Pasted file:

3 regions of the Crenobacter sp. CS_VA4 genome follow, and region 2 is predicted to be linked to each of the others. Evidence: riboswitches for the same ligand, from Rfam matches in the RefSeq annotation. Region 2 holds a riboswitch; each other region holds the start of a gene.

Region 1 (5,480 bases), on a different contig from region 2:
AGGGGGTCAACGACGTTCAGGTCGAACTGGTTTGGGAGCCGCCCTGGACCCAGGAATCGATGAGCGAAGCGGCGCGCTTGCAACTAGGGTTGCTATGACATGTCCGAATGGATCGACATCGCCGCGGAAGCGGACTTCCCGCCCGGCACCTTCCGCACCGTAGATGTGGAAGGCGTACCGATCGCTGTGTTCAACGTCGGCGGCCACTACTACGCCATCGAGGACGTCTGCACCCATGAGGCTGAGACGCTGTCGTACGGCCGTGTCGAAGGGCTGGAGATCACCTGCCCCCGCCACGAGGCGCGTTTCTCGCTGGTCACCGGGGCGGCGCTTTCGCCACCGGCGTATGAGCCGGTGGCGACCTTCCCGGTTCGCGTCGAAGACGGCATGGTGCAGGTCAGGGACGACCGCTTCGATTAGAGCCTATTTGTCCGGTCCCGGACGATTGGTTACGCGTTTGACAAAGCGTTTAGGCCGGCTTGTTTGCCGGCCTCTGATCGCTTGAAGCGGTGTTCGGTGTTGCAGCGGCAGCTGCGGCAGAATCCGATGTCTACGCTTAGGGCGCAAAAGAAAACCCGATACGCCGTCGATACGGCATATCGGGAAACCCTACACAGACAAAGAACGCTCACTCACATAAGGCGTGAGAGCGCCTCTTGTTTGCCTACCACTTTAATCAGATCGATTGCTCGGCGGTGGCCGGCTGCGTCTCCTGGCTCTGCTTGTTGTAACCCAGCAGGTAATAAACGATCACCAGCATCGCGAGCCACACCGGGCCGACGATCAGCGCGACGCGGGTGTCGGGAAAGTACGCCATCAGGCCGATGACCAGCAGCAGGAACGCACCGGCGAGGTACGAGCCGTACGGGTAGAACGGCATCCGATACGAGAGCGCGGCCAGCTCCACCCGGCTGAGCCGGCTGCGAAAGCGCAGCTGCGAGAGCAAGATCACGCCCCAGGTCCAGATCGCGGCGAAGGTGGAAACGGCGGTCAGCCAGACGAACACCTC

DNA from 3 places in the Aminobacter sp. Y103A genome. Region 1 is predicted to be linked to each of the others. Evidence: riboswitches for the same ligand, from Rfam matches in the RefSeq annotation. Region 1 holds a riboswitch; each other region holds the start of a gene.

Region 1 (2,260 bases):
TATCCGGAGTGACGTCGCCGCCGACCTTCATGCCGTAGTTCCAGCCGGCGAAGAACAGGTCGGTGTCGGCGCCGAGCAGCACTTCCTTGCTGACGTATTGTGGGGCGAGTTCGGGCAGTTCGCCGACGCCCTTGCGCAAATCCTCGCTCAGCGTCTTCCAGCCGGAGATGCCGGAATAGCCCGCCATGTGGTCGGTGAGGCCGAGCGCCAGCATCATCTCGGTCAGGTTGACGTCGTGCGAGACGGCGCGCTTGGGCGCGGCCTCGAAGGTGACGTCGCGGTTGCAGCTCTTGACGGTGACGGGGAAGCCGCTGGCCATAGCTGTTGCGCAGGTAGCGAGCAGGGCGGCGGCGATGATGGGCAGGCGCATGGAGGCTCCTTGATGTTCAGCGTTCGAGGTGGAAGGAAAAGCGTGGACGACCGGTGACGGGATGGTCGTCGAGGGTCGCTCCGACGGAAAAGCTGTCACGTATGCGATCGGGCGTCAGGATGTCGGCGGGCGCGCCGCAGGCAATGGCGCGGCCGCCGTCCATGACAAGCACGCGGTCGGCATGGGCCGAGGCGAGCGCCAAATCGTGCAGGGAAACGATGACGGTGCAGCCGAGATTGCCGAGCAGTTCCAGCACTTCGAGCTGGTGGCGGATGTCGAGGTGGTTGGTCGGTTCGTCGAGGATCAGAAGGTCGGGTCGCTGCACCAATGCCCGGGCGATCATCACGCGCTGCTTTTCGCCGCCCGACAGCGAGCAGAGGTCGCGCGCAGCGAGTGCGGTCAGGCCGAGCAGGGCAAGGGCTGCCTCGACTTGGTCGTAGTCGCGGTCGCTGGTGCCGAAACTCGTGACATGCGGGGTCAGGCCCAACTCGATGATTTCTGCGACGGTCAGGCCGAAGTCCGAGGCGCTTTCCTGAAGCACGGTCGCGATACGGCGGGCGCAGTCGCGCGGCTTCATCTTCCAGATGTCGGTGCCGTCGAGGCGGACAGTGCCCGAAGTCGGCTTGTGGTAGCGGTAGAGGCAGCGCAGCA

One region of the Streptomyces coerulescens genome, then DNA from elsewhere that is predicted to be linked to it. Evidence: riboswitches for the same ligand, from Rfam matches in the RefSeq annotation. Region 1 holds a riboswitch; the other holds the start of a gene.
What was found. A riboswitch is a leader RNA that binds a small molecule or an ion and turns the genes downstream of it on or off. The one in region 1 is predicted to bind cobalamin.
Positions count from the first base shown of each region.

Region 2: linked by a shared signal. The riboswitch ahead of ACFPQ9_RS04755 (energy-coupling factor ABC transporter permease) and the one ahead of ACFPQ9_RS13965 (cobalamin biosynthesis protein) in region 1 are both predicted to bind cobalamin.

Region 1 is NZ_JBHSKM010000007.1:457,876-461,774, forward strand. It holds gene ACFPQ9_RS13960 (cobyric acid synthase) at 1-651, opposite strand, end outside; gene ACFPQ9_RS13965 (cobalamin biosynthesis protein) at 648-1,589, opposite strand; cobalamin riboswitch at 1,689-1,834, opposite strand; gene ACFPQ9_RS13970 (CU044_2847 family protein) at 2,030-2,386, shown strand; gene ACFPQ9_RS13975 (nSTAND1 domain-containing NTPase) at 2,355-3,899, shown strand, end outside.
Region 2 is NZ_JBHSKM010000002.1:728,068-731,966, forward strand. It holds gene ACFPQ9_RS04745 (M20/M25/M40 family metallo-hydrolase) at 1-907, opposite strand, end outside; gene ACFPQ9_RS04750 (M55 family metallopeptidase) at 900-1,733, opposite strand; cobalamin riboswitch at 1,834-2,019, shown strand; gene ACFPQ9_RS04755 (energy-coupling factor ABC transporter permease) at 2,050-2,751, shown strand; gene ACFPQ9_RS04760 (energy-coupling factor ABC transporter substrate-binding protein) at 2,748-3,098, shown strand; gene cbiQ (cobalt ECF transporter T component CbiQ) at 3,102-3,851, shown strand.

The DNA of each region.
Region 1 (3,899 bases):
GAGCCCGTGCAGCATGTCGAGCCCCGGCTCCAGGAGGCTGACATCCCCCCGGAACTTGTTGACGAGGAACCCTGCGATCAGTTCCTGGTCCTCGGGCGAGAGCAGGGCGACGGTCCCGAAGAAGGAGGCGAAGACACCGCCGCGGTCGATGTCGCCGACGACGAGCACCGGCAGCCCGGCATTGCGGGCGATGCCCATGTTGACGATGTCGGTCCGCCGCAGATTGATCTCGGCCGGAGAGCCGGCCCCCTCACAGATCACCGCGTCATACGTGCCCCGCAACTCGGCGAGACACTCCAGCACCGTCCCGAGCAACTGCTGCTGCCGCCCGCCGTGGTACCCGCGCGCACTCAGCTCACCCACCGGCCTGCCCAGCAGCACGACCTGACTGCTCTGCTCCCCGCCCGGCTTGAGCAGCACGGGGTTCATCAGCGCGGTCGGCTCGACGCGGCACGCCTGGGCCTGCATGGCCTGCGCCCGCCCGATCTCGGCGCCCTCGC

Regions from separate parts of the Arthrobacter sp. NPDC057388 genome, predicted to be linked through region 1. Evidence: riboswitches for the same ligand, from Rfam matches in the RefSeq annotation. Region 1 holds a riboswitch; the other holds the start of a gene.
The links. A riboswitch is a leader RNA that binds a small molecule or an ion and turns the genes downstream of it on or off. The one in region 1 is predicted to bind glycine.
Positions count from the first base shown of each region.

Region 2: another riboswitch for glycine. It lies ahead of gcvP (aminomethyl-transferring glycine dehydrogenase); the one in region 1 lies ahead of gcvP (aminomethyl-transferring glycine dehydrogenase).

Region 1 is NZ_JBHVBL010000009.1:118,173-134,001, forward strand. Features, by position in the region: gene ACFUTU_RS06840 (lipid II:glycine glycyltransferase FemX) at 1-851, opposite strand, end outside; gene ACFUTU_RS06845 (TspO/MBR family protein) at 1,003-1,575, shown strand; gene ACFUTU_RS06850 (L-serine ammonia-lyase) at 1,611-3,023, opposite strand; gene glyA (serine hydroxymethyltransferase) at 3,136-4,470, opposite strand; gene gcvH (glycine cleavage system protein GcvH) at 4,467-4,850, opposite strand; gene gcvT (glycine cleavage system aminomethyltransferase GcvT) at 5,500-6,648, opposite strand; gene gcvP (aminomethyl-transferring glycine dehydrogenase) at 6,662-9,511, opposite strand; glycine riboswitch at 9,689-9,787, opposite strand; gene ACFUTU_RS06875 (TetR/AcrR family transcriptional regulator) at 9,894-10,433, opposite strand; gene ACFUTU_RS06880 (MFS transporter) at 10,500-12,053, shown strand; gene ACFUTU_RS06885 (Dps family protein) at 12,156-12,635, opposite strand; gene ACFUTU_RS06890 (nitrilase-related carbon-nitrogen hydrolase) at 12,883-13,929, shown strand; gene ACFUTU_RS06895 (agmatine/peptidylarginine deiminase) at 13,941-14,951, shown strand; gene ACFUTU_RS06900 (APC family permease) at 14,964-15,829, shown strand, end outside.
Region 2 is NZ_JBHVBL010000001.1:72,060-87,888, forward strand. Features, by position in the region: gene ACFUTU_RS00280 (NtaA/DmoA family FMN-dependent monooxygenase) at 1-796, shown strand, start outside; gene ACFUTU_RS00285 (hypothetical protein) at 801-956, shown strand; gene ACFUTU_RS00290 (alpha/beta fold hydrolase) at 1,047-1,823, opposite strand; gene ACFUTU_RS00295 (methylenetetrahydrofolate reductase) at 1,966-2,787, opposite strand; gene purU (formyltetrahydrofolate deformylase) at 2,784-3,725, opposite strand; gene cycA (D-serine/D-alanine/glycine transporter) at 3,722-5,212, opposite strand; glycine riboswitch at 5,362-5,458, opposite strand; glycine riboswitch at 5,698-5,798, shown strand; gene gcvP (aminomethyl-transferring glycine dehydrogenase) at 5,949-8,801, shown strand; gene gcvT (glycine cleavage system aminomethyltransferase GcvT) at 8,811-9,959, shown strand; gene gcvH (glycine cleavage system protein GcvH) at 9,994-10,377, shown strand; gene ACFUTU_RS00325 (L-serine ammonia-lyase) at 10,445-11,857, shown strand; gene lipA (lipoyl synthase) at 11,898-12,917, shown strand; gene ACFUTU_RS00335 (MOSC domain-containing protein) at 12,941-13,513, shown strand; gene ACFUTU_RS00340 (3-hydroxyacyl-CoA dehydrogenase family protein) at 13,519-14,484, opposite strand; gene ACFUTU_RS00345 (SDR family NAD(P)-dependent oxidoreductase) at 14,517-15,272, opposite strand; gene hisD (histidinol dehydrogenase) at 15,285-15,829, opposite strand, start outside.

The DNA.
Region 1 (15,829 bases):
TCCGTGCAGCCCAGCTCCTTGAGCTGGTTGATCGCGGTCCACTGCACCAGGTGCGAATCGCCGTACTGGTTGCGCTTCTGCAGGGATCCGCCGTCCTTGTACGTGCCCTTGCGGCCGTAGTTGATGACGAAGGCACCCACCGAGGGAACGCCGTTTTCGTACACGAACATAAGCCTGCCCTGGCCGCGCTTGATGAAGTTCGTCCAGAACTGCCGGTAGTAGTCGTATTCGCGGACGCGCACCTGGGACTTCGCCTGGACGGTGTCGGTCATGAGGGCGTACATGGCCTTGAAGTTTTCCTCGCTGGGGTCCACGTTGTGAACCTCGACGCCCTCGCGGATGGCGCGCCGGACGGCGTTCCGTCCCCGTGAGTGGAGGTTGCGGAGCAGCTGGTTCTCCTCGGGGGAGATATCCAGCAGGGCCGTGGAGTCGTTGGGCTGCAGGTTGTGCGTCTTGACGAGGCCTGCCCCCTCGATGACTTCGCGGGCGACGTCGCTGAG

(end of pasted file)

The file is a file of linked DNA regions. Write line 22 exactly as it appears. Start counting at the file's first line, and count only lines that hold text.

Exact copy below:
The DNA.